“I just don’t understand why we can’t get women to meetings,” complained the beery-breathed, dandruff-flecked secretary of the UNISON branch. As he told me this, I recalled that his own partner, a woman with an avid interest in politics, was at home looking after the couple’s children. So began my disenchantment with trade unions.
The comments of this “union man” popped back into my mind today when the National Education Union (NEU) announced they would be undertaking “a review” following complaints about a webinar. Educational professionals who attended a session run by Elly Barnes, chief executive of the LGBT+ training provider Educate and Celebrate, were advised to ask students for their pronouns and that the words “boys” and “girls” could be replaced. Some union members were angry. One told the Times:
The NEU spokesperson claimed that the training had been organised locally, “but the NEU does not believe that schools can or should adopt gender-neutral language across the board”.
This limp response doesn’t hold-up. In fact, the NEU has form in beating the trans activist drum; in its guidance the union states that policies and practices must be amended to “ensure they are trans inclusive and remove gendered language where unnecessary”. With regard to toilets, NEU advises that facilities should be made available on the basis of gender identity, not biological sex, even arguing for “gender neutral” options for those who identify as “non-binary”.
The NEU stance is clear — legal and social divisions based on sex should be replaced with self-declared “gender identity”. The needs of the one in five females who are victims of male sexual violence do not feature as a concern in members’ guidance.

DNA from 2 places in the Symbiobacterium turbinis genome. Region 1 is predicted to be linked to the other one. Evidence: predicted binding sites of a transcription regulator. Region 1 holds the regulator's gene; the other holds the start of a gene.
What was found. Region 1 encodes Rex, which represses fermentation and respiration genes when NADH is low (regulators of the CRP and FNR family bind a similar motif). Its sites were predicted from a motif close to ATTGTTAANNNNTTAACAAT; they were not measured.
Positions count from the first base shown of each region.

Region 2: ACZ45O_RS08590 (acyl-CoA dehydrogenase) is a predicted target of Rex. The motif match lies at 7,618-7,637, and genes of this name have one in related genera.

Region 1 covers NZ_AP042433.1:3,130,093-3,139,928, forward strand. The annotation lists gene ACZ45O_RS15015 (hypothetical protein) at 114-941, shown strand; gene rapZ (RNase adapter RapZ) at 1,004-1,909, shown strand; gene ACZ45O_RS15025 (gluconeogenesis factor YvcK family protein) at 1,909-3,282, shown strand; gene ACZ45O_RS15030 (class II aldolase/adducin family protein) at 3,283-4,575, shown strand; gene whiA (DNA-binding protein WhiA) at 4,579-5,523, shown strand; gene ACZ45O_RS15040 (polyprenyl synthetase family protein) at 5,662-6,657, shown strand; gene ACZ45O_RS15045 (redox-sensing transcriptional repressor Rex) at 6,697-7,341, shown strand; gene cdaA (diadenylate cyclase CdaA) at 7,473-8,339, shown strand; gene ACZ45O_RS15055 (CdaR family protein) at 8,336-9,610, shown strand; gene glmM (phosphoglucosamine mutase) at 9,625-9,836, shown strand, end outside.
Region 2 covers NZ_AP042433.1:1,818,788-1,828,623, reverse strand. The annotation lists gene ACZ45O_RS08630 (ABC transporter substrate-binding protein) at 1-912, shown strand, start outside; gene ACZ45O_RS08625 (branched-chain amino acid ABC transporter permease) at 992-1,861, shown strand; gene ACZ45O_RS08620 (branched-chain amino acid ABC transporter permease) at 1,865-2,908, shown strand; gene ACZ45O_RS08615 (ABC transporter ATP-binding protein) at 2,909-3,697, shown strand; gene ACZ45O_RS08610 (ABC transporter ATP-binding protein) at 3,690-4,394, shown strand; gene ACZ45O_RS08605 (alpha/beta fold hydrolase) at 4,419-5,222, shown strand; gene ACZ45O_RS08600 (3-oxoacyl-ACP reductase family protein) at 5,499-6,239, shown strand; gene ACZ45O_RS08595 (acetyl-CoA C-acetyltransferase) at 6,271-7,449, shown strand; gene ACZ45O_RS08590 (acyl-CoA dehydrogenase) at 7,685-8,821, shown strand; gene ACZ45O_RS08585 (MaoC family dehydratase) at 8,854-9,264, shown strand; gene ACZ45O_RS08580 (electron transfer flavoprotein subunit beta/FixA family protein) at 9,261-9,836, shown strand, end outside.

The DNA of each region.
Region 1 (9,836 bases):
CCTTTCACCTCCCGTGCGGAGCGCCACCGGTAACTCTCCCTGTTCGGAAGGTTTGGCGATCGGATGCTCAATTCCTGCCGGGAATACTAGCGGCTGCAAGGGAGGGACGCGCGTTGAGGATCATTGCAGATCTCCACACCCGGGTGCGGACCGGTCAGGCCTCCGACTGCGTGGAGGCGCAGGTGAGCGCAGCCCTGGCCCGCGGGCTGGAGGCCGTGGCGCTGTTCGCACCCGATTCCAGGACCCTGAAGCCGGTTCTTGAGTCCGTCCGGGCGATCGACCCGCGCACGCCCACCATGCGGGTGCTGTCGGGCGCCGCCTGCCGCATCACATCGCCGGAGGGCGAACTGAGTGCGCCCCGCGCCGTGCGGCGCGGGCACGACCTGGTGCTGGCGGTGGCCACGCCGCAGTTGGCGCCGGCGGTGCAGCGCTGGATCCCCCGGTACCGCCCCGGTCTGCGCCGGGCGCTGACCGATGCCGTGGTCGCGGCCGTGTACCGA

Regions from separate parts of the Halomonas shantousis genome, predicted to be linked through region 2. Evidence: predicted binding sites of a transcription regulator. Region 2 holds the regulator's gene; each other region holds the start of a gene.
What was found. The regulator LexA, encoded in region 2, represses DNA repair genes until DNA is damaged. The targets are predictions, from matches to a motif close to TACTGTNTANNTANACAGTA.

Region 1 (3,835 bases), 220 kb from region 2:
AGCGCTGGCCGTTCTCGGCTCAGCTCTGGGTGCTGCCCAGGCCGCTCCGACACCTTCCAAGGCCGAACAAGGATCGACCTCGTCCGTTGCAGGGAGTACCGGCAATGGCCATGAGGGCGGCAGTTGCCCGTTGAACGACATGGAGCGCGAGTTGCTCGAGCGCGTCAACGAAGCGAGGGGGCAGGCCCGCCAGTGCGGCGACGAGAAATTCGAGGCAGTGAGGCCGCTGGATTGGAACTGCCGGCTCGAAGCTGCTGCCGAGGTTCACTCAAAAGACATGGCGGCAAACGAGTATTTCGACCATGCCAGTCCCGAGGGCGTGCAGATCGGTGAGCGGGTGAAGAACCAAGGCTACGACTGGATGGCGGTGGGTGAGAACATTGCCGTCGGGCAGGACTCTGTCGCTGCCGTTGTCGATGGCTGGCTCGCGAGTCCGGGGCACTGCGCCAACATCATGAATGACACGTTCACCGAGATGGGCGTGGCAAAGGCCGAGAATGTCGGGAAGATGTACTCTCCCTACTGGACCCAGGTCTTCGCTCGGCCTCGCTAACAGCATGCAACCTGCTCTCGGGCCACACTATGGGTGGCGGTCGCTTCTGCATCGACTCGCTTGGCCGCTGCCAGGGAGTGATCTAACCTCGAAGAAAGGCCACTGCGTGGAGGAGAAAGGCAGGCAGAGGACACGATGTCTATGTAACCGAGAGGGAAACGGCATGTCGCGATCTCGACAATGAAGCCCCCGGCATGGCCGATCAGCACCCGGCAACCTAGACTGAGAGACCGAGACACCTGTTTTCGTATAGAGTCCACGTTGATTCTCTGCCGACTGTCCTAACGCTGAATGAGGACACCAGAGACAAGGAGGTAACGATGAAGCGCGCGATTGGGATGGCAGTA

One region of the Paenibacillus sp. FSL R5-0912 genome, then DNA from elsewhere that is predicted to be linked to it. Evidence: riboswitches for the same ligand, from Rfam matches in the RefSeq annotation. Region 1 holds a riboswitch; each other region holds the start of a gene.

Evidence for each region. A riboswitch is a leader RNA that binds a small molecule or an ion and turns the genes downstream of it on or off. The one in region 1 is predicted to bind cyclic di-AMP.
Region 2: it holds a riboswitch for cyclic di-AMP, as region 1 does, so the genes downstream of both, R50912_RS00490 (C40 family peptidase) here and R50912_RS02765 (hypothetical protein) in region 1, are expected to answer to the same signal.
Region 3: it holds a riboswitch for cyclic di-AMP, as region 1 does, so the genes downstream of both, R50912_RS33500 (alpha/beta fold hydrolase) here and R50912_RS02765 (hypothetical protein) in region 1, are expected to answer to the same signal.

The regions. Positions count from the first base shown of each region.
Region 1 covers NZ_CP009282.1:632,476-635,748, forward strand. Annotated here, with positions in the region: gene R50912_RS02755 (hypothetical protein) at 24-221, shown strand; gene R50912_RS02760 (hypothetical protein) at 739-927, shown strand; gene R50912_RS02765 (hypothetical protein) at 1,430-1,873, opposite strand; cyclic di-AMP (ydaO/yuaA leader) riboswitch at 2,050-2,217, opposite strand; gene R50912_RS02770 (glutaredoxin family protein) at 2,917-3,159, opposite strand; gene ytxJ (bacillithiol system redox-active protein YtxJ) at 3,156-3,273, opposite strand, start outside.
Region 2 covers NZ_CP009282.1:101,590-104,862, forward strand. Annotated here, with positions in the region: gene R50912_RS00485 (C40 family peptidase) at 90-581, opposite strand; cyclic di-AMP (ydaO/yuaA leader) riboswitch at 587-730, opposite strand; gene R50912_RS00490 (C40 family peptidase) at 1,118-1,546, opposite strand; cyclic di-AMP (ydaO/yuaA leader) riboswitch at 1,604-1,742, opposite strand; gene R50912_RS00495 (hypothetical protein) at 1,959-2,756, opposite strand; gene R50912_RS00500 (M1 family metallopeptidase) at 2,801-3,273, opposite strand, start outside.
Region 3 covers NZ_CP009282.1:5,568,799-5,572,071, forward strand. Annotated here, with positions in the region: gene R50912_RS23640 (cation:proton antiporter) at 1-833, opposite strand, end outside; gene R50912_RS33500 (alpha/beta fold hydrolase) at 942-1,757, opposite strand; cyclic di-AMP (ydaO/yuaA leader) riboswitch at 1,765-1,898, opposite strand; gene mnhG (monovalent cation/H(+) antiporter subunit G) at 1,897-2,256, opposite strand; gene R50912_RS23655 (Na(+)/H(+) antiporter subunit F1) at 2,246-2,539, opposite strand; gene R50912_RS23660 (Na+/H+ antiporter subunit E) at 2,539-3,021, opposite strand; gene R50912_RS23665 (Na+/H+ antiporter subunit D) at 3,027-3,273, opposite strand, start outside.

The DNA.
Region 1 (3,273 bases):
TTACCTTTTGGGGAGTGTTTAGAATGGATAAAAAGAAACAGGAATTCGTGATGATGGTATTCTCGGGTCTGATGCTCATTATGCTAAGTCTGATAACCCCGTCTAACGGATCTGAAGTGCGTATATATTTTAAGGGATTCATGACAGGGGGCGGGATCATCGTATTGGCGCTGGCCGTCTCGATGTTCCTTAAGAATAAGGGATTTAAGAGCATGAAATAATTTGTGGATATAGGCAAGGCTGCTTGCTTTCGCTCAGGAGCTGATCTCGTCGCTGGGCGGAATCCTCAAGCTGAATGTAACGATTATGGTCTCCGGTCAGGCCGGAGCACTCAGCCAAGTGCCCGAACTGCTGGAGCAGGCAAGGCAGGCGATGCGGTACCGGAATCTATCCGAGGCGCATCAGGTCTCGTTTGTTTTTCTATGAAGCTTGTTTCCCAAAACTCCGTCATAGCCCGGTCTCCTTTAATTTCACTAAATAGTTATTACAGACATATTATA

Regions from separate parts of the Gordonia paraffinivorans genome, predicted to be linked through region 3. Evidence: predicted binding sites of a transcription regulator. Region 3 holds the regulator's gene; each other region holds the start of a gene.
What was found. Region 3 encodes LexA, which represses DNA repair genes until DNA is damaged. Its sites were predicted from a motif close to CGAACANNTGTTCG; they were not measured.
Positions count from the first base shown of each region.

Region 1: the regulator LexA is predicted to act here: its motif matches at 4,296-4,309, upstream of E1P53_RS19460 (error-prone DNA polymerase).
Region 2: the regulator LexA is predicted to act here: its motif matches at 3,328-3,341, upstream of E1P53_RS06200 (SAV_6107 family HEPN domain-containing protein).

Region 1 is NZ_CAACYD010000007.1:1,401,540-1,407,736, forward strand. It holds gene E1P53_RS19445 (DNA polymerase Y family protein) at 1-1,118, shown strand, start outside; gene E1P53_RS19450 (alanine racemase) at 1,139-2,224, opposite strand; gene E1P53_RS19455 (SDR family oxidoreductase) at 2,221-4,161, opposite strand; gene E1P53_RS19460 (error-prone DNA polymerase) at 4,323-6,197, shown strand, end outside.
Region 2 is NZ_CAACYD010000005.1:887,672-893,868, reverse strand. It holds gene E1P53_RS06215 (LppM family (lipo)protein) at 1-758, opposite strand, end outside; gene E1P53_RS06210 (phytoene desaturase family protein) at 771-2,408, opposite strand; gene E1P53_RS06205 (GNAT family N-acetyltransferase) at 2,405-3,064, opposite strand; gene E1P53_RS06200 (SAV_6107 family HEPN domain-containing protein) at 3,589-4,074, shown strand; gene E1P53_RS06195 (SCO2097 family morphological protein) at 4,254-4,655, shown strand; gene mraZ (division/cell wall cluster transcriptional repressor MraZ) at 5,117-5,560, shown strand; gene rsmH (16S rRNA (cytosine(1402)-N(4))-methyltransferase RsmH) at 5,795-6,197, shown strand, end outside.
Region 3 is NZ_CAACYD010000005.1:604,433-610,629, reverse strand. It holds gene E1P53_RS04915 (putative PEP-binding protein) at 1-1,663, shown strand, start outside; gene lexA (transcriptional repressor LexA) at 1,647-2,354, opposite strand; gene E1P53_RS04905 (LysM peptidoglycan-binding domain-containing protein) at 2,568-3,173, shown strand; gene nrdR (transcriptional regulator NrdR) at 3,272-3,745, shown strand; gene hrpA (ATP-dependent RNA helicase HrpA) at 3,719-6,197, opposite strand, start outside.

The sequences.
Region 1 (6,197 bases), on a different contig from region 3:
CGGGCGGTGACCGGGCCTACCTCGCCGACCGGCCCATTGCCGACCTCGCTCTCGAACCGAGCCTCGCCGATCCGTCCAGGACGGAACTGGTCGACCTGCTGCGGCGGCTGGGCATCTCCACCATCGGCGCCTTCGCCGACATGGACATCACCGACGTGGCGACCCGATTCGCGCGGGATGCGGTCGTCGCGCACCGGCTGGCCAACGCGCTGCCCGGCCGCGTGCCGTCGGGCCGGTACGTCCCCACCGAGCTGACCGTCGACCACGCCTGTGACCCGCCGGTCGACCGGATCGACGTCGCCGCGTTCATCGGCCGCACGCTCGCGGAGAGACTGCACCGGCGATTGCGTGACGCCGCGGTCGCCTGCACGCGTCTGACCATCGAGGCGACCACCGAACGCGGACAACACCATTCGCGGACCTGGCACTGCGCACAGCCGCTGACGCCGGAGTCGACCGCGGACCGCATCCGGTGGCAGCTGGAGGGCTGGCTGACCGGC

This is because there’s a paradox at the heart of unions; on the one hand they exist to protect the interests of the majority in workplaces, but on the other, there is a default view that all minorities are discriminated against and in need of protection.
To the mainstream Left, those who identify as trans are considered a persecuted group, despite the fact that this broad definition brackets together everyone from cross-dressers to those who have undergone surgery. Conversely women are neither recognised as a class deserving of rights nor as a vulnerable, marginal group.
In response to such slights, a grassroots and rightfully aggrieved feminist movement has sprung-up. So-called “gender critical” feminists know that sex matters and that it can’t be changed. Lawyer Allison Bailey, academic Jo Phoenix and tax consultant Maya Forstater are just a handful of women to have taken on their employers in the courts following alleged discrimination on the basis of their gender critical views. And yet, none have been able to rely on unions for support.
Had unions listened to members or taken a stand against the elitist hyper-liberal ideology which has spread through institutions, they might have stayed relevant to ordinary women. As it is, trade unions have made themselves redundant; few feminists will mourn their passing.